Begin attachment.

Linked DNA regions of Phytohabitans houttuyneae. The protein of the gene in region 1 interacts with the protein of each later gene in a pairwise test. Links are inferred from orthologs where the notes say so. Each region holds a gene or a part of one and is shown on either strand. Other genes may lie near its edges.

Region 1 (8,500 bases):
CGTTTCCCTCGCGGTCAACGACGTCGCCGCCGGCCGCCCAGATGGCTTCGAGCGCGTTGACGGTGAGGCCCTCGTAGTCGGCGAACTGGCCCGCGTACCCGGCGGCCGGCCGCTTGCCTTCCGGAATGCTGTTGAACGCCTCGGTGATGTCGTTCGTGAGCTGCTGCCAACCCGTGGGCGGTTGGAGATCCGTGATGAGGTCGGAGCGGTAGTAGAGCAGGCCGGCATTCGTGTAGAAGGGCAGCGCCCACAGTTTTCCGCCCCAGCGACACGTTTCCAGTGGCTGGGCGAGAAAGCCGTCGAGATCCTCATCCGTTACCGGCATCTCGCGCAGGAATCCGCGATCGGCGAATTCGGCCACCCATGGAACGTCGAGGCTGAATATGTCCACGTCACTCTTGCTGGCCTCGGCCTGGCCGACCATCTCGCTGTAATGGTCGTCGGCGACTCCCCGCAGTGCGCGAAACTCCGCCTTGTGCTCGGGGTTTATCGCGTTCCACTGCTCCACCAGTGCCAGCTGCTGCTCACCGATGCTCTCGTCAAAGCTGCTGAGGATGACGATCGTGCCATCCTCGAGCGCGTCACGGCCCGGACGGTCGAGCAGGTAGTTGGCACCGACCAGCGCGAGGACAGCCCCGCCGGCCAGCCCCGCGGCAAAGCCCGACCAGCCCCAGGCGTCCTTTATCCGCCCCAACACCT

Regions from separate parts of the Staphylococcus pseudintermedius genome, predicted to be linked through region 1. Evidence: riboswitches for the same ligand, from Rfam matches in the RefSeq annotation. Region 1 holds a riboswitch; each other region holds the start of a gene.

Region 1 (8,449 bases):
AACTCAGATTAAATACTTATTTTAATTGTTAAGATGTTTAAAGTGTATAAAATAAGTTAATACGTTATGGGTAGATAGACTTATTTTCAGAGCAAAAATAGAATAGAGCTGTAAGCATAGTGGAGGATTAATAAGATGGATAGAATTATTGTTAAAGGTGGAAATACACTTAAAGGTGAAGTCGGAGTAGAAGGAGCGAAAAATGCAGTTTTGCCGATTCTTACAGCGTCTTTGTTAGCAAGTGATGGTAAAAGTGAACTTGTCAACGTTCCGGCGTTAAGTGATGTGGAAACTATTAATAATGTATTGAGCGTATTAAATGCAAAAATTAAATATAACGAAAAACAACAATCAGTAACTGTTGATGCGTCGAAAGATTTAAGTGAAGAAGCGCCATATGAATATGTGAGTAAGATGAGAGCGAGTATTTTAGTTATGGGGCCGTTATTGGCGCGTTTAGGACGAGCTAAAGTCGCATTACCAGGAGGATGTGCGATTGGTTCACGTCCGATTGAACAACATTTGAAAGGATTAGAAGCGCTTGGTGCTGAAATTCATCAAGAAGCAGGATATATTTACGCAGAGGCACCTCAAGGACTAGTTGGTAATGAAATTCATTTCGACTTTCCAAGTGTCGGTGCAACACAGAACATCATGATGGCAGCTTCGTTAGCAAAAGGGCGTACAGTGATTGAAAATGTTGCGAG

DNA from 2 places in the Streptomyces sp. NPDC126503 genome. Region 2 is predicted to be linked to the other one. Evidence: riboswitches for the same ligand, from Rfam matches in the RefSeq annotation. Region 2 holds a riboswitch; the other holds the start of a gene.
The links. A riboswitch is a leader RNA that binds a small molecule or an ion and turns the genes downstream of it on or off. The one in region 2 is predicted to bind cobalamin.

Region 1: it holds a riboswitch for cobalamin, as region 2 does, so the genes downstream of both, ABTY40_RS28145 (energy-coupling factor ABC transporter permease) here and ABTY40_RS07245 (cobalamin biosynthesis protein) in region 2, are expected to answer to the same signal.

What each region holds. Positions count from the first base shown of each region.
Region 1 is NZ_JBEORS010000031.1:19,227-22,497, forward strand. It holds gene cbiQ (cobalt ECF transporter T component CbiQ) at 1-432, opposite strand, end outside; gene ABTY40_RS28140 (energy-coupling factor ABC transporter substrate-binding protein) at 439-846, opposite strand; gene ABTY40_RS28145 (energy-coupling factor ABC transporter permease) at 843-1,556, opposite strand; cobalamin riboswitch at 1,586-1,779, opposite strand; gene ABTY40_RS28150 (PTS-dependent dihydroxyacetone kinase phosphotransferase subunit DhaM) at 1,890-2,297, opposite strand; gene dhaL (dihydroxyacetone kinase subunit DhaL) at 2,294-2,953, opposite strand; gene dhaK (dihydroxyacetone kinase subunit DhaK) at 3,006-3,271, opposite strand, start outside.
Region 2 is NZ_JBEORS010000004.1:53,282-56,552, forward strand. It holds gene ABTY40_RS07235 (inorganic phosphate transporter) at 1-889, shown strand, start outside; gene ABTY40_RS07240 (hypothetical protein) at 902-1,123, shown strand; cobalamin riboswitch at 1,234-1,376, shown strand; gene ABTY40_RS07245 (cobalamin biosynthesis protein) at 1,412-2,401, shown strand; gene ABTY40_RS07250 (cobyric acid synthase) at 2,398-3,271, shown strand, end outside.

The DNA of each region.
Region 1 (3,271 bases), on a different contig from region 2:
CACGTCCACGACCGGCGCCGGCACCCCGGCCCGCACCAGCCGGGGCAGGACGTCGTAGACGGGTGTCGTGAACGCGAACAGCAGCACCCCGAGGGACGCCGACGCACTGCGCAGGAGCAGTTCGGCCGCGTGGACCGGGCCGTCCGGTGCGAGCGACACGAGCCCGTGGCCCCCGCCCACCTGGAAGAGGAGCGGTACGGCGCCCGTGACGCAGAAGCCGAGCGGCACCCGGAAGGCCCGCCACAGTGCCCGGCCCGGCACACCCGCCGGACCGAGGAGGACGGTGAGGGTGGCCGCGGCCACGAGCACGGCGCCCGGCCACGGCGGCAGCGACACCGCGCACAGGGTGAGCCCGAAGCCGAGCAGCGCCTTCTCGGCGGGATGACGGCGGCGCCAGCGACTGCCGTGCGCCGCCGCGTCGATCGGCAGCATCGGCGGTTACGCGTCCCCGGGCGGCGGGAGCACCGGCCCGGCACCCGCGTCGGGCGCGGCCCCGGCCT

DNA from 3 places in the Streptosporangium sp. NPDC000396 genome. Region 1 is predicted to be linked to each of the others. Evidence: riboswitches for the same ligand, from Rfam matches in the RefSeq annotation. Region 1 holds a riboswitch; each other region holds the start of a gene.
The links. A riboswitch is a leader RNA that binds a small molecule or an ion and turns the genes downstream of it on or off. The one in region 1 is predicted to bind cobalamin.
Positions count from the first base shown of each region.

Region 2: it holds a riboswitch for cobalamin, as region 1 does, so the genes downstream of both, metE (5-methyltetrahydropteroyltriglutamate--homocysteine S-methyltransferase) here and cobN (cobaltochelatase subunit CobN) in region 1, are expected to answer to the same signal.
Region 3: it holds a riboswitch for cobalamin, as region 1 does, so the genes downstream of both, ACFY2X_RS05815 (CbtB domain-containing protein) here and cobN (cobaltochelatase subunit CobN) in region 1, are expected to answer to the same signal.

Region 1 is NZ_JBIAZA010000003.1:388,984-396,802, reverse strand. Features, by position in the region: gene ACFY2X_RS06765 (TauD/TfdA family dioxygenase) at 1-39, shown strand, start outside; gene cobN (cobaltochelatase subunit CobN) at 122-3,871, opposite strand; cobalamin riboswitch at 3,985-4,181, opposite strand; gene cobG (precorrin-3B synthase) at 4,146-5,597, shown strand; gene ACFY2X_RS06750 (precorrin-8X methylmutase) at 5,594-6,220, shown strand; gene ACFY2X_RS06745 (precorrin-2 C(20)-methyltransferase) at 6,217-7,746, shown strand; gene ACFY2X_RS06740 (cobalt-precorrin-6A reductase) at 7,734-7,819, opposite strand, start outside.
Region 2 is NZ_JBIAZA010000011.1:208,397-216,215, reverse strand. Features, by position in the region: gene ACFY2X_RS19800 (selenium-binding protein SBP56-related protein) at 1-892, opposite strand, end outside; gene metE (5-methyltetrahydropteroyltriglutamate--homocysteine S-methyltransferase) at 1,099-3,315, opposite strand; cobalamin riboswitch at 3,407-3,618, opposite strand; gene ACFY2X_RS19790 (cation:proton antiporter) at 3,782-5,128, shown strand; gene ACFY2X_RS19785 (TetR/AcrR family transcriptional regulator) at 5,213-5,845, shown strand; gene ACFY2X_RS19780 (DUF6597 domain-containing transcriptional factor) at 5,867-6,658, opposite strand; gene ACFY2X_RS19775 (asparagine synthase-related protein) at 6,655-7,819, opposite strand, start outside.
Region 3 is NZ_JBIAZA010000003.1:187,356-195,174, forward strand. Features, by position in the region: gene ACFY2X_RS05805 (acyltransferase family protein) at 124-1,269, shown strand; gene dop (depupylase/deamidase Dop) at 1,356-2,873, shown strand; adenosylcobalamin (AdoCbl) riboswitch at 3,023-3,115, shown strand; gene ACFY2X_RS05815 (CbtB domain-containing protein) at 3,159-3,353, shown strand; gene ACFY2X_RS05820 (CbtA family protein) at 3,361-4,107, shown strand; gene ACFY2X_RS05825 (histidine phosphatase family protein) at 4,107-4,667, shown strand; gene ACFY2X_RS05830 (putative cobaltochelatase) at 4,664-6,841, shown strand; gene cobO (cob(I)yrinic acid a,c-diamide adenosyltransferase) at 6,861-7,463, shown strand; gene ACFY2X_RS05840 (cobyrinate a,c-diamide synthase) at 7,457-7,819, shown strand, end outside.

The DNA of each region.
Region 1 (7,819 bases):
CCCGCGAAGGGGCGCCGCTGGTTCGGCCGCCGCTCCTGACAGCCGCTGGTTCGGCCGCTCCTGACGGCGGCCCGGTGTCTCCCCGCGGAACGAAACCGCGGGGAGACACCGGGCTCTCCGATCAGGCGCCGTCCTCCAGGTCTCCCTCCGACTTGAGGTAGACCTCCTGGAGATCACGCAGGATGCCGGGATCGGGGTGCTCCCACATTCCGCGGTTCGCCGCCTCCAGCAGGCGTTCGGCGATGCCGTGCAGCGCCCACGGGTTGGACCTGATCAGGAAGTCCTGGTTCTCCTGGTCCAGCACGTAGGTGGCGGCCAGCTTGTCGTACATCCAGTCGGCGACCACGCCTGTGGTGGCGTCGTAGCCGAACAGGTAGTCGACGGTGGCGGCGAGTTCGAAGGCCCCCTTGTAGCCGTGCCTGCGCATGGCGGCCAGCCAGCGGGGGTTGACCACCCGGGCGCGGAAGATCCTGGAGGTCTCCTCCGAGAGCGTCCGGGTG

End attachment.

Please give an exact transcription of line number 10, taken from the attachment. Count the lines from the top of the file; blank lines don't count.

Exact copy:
What each region holds. Positions count from the first base shown of each region.